Swedish Carlsberg Brewery Goes Carbon Neutral

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Swedish Carlsberg Brewery Goes Carbon Neutral

Global drinks company Carlsberg group announced that its brewery in Falkenberg, Sweden, now runs on zero carbon emissions.

As part of the Carlsberg's ‘Zero Carbon Footprint’ sustainability programme, its Swedish subsidiary, Carlsberg Sverige, fully changed the Falkenberg brewery’s power supply to biogas and green electricity.

The brewery has been using green electricity for many years, with 26% of the thermal energy coming from biogas generated from the brewery’s own wastewater, according to the company.

The remaining 74% has, so far, been natural gas, which has been converted to biogas in cooperation with energy supplier Ørsted AB. The supplier ensures that the biogas supplied to the grid has replaced an equivalent amount of natural gas, according to Carlsberg.

The ‘Zero Carbon Footprint’ initiative has set a 1.5-degree ambition, which is lower than the 2016 Paris climate agreement’s two-degree UN goal. The company has also committed to eliminating carbon emissions and halving water usage at its breweries by 2030.


Carbon Neutral

"For many years, we have been working to create a more efficient brewery, with as little impact on our environment as possible,” said Ted Akiskalos, CEO of Carlsberg Sverige.

“This is clear when looking at how much we have reduced our energy consumption over the years. It is motivating that we now take a big step forward and use solely carbon-neutral energy sources,” Akiskalos continued.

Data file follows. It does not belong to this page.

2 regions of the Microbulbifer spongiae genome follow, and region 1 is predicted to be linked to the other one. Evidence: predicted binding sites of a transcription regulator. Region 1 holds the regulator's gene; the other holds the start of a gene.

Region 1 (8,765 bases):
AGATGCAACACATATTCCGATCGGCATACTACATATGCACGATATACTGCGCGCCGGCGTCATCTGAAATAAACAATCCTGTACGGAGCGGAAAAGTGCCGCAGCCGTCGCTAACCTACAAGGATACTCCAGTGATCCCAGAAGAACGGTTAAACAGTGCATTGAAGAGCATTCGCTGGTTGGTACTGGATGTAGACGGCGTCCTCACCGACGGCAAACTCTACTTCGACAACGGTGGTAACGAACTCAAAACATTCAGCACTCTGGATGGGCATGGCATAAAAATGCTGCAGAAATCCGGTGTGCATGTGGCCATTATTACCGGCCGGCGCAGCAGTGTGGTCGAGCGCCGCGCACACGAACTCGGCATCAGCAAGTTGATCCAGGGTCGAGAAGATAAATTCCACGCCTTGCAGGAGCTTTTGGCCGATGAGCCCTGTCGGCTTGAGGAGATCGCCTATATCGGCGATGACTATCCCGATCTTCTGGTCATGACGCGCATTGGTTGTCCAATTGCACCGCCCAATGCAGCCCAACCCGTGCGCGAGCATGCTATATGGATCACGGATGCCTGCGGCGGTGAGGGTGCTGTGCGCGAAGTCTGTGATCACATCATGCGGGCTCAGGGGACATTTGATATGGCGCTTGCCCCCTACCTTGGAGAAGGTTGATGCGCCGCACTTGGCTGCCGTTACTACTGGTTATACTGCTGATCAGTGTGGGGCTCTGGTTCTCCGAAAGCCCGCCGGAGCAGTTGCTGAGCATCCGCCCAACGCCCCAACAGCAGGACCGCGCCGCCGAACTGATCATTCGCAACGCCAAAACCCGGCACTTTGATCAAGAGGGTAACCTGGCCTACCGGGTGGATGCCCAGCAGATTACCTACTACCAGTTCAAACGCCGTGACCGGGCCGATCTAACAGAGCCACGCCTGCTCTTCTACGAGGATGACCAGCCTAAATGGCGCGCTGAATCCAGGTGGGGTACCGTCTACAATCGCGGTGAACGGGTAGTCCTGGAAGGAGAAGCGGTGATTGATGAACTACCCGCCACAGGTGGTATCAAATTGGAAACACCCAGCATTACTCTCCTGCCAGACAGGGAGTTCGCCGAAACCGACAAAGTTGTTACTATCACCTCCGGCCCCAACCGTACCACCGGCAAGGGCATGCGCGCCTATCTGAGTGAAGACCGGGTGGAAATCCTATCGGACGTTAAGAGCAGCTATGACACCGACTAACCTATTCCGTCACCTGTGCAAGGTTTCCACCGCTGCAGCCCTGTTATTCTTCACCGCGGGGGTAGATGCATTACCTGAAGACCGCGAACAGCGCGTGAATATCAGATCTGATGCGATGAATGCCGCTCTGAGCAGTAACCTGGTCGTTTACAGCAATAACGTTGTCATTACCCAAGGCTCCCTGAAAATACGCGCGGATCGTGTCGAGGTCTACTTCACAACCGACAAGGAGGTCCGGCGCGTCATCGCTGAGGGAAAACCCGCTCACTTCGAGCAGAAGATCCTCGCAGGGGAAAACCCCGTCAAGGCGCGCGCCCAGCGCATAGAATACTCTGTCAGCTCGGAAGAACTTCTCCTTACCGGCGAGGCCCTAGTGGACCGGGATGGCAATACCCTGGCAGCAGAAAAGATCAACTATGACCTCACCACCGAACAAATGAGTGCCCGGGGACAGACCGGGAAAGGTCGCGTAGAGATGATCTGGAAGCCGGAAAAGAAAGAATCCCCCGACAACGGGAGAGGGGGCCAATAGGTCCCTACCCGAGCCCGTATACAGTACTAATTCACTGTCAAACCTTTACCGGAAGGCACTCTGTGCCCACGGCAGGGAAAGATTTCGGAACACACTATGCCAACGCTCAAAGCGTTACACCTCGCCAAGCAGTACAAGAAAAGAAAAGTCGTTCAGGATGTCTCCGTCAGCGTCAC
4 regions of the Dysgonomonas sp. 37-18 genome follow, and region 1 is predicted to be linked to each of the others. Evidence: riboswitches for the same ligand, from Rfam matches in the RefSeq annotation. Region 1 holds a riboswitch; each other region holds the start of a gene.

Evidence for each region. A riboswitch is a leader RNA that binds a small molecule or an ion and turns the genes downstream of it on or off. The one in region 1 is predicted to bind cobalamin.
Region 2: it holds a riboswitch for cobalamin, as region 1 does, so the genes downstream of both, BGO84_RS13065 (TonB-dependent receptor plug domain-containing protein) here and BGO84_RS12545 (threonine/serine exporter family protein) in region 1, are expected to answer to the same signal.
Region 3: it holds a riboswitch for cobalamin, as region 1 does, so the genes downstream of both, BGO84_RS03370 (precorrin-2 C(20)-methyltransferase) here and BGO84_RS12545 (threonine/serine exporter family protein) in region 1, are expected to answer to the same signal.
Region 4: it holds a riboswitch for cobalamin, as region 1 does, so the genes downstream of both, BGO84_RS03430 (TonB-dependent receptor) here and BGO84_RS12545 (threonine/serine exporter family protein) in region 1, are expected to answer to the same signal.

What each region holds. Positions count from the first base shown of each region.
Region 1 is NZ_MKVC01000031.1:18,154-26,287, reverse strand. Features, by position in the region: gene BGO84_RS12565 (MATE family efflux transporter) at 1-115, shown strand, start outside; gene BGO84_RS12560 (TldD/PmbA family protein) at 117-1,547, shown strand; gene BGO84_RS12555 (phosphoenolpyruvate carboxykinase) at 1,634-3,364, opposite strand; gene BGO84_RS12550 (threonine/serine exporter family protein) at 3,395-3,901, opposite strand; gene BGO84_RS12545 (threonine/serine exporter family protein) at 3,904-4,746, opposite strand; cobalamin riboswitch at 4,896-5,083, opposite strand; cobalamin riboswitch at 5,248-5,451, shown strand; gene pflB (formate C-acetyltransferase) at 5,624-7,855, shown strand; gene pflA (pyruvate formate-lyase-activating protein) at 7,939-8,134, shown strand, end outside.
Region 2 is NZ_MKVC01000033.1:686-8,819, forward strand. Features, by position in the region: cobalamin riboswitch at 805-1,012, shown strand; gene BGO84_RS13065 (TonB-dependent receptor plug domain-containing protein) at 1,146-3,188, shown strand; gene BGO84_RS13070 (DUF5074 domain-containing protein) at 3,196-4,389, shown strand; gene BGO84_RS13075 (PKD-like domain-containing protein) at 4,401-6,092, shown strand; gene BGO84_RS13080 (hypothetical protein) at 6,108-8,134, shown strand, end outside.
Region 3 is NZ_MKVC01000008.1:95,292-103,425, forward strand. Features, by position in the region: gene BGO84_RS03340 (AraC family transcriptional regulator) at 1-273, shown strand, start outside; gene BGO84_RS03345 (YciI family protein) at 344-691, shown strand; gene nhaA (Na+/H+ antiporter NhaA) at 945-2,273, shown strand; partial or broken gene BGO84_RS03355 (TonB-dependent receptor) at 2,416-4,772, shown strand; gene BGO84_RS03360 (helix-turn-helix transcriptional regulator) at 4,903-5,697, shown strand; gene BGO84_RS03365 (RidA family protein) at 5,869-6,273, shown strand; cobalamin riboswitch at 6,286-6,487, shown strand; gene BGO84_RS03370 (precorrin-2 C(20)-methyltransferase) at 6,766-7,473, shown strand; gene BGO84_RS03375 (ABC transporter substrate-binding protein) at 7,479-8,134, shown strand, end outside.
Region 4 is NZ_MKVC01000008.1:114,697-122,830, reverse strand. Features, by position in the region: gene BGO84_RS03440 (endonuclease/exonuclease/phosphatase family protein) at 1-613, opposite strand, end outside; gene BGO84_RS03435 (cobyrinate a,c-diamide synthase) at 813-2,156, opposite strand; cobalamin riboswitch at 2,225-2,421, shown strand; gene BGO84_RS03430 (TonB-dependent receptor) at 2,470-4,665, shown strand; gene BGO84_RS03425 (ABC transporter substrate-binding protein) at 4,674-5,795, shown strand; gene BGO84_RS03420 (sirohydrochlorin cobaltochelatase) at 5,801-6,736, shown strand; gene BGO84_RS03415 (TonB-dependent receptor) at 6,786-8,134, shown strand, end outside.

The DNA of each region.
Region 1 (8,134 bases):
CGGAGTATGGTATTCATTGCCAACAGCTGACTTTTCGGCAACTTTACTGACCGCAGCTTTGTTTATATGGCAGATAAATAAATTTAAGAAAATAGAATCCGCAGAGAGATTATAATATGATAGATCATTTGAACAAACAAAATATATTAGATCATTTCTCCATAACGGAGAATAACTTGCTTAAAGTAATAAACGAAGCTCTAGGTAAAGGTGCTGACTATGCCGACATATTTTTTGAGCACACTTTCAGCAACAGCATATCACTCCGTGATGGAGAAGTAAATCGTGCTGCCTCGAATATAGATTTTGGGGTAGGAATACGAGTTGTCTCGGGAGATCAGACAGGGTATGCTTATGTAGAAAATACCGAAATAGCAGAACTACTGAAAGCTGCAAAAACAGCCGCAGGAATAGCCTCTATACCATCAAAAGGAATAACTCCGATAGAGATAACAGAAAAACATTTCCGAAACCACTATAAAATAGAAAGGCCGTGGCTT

While the well-functioning Swedish biogas infrastructure grid made it possible to fully convert to renewable energy sources, similar steps will be more challenging in other countries, according to Carlsberg.

The company said that it will rely on the best available options for developing and sourcing sustainable energy, including the establishment of solar panels and purchasing renewable energy, where possible.


Encouraging Transition

The not-for-dividend company Carbon Trust, which helps companies reduce their carbon emissions, is also working with Carlsberg to explore the company’s options to become a zero-carbon brewer.

“This will include adoption of innovative energy-efficiency technologies, own renewable electricity and heat, as well as sourcing renewable energy, such as biogas,” said Tom Delay, chief executive of the Carbon Trust. “Seeing this first Carlsberg brewery make this transition so soon is very encouraging, and should be seen as a demonstration of how industries can embrace new technologies to mitigate climate change.”

“Climate change is perhaps the most important issue for our society today, for citizens, governments and companies all over the world, and we are very pleased with the positive development in Carlsberg Sverige,” said Simon Boas Hoffmeyer, sustainability director, Carlsberg Group.

“This underlines our willingness to contribute to tackling climate change at the same time as governments are focusing on scaling and speeding up impact at the COP23 in Bonn. Carlsberg Group will continue to chase our ambitions and targets as we strive to brew for a better today and tomorrow,” Hoffmeyer added.


Last September, the chairman of Carlsberg, Flemming Besenbacher, called for increased action against climate change at the Climate Week event in New York.

In August, Carlsberg opened a bar powered entirely by renewable energy in the centre of Copenhagen, to mark the company's 170th anniversary. The bar is powered by an integrated windmill, but it also features a bicycle that customers can use to generate energy if there is no wind.

© 2017 European Supermarket Magazine – your source for the latest retail news. Article by Kevin Duggan. Click subscribe to sign up to ESM: The European Supermarket Magazine.

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